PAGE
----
Brazing Laser Cut Steel
Brazing Laser Cut Steel
I had lunch with a customer who said he liked to pretin new saw plate. He was of the opinion that if you try and braze brand-new saw plate the tips may or may not stay on. It is a long-held belief in the saw and tool industry that, with the new saw plate, you braze the tips on and then knock them off. Once you’ve done that you can braze the tips on again and you won’t have to worry about tip loss.
Whereas this is one way to do it, this method requires a lot of labor. What follows is an explanation of why this is done and how to avoid having to do it.
Saw bodies were originally stamped out in the old days before lasers. When saw bodies are stamped the metal on the tips of the shoulders tends to be deformed. But the chemistry of the steel was left unchanged.
In laser cutting a laser burns a series of pinholes in the steel. As the laser is burning and turning the steel molten, there is a jet of gas that blows the molten steel out. You can use any gas. Compressed air is commonly used. You can use an inert gas such as CO2 to prevent oxidation of the hot steel. However the steel is still very hot when the laser moves on to the next hole so that, even if you use CO2, the hot steel is still exposed to the air and there is still an oxidation issue.
The hot steel is very susceptible to reaction with the oxygen in the atmosphere. So the edges of laser cut saw bodies have a pretty good-sized oxide layer. In addition there can be considerable carbon migration in the hot steel. The issue of carbon migration and hot steel is widely discussed and little understood.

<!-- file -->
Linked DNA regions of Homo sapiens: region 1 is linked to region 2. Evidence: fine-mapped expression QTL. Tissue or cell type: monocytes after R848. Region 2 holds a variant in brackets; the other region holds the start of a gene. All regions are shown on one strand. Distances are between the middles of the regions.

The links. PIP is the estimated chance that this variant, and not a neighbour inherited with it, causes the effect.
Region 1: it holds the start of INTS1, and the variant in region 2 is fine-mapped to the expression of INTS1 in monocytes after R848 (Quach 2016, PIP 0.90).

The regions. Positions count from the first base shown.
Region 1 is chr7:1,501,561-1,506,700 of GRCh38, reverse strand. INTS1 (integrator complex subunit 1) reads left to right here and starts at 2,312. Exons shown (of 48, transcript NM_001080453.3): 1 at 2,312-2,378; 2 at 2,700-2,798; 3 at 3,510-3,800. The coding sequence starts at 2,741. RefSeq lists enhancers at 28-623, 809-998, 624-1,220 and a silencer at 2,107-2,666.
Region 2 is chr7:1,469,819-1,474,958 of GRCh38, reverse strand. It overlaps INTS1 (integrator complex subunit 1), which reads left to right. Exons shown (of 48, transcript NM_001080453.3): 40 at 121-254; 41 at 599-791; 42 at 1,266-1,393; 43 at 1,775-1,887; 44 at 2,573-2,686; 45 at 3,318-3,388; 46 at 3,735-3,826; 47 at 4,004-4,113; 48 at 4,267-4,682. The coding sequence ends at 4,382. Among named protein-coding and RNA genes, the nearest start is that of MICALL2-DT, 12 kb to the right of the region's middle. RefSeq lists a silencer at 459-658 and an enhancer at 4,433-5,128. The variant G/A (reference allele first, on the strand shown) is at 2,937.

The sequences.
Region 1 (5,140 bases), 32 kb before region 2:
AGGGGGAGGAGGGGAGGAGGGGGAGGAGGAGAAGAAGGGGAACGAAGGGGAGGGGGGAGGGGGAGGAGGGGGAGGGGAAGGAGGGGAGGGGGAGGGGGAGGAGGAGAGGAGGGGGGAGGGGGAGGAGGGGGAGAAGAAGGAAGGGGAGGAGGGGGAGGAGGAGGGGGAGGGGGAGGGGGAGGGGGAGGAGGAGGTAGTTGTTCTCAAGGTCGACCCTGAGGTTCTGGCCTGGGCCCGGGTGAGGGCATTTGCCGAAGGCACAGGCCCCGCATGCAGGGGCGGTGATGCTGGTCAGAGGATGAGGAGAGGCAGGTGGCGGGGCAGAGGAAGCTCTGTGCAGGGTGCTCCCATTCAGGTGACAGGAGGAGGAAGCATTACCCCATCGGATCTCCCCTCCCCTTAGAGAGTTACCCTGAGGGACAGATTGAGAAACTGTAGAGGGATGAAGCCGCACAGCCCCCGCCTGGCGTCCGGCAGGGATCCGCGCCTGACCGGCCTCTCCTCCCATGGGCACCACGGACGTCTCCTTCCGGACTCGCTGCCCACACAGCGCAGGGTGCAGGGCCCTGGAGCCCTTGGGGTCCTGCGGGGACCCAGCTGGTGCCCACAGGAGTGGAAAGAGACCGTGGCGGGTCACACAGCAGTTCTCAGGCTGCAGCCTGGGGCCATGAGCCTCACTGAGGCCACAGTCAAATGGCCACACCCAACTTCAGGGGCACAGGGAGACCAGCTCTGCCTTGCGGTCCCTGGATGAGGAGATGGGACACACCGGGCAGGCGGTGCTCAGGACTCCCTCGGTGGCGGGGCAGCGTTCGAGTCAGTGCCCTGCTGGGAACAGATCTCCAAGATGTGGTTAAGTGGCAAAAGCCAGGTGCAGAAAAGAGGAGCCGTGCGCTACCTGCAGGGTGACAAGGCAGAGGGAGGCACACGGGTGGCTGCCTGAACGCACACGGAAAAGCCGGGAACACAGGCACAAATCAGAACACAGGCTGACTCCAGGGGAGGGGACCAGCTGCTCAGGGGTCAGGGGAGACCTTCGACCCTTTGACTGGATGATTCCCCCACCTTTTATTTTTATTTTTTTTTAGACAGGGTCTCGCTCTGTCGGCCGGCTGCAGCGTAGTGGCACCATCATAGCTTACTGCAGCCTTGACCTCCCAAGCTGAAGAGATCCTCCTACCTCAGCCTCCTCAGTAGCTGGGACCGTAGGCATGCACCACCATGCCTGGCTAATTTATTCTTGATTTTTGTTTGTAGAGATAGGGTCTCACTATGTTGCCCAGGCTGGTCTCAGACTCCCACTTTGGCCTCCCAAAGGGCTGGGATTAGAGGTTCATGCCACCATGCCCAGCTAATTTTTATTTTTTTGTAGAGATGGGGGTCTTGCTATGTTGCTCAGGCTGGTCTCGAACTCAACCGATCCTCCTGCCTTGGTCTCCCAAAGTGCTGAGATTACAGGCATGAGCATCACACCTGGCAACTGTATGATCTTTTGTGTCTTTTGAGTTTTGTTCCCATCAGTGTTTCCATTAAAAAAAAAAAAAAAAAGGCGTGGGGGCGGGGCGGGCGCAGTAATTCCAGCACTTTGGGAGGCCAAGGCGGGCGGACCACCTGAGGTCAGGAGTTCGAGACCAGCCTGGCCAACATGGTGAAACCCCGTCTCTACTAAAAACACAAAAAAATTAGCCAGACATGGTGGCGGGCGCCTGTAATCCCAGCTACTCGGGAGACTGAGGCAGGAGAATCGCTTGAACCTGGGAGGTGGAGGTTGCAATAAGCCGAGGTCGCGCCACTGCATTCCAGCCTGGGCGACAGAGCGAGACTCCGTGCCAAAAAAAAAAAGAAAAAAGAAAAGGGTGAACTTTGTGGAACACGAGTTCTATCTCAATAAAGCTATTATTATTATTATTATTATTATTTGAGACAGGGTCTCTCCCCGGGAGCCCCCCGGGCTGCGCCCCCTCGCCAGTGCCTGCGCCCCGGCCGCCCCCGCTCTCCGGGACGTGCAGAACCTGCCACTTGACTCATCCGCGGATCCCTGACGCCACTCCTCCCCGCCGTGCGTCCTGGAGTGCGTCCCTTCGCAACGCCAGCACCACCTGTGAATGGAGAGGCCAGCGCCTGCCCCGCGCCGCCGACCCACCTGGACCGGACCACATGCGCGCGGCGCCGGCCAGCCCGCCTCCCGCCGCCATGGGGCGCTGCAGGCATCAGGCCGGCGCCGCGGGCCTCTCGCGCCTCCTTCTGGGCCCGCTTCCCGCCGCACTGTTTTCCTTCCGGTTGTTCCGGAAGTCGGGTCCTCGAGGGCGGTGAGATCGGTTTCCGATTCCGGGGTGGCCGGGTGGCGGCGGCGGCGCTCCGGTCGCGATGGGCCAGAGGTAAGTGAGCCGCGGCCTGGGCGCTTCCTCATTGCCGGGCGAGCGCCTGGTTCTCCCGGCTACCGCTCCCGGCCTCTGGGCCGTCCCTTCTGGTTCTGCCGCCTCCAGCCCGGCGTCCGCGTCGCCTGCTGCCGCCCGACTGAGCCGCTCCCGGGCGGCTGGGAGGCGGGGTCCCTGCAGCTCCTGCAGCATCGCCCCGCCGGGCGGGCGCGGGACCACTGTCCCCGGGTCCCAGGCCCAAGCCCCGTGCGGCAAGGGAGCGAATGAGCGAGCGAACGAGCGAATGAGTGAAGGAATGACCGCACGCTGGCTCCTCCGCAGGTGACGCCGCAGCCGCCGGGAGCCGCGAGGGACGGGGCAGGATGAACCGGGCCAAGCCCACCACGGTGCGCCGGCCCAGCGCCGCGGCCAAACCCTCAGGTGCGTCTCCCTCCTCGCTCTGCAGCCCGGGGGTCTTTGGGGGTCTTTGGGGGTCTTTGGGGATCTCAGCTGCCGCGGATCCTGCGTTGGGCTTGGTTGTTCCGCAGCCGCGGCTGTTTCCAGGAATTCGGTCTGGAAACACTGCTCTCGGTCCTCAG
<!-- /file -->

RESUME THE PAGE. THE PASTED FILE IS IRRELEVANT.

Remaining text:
In any case, current best practice in the tool industry calls for removing about .005 to .007 inches of steel before brazing. This process is commonly called gumming. Tool manufacturers either do it in their own shop or have it done by the plate manufacturer.
When ordering plate, it is very important to either specify or, at least, find out if the plates will come with the notches ground.
An additional problem with brazing new saw plate is the protective anti – rust coating. This protective coating is always something such as a grease, oil, plastic, synthetic or other carbon-based material. If this material is wiped into the notch it can cause brazing problems.
I was once called out on a consulting problem with a brazing issue. The person doing the gumming wanted to do a really good job. When he was through grinding out the notch he would take a cloth, spray it with WD-40 and wiped the notches clean with the cloth. What he was doing was applying a film of WD-40 into the notch. When he just used a clean rag to wipe the notches out the problem disappeared.
The same thing can happen with the gumming wheel. If the wheel grinds through the protective coating on the surface that it will become oil – laden and can contaminate the notch. This is not nearly as large a problem as poor handling.
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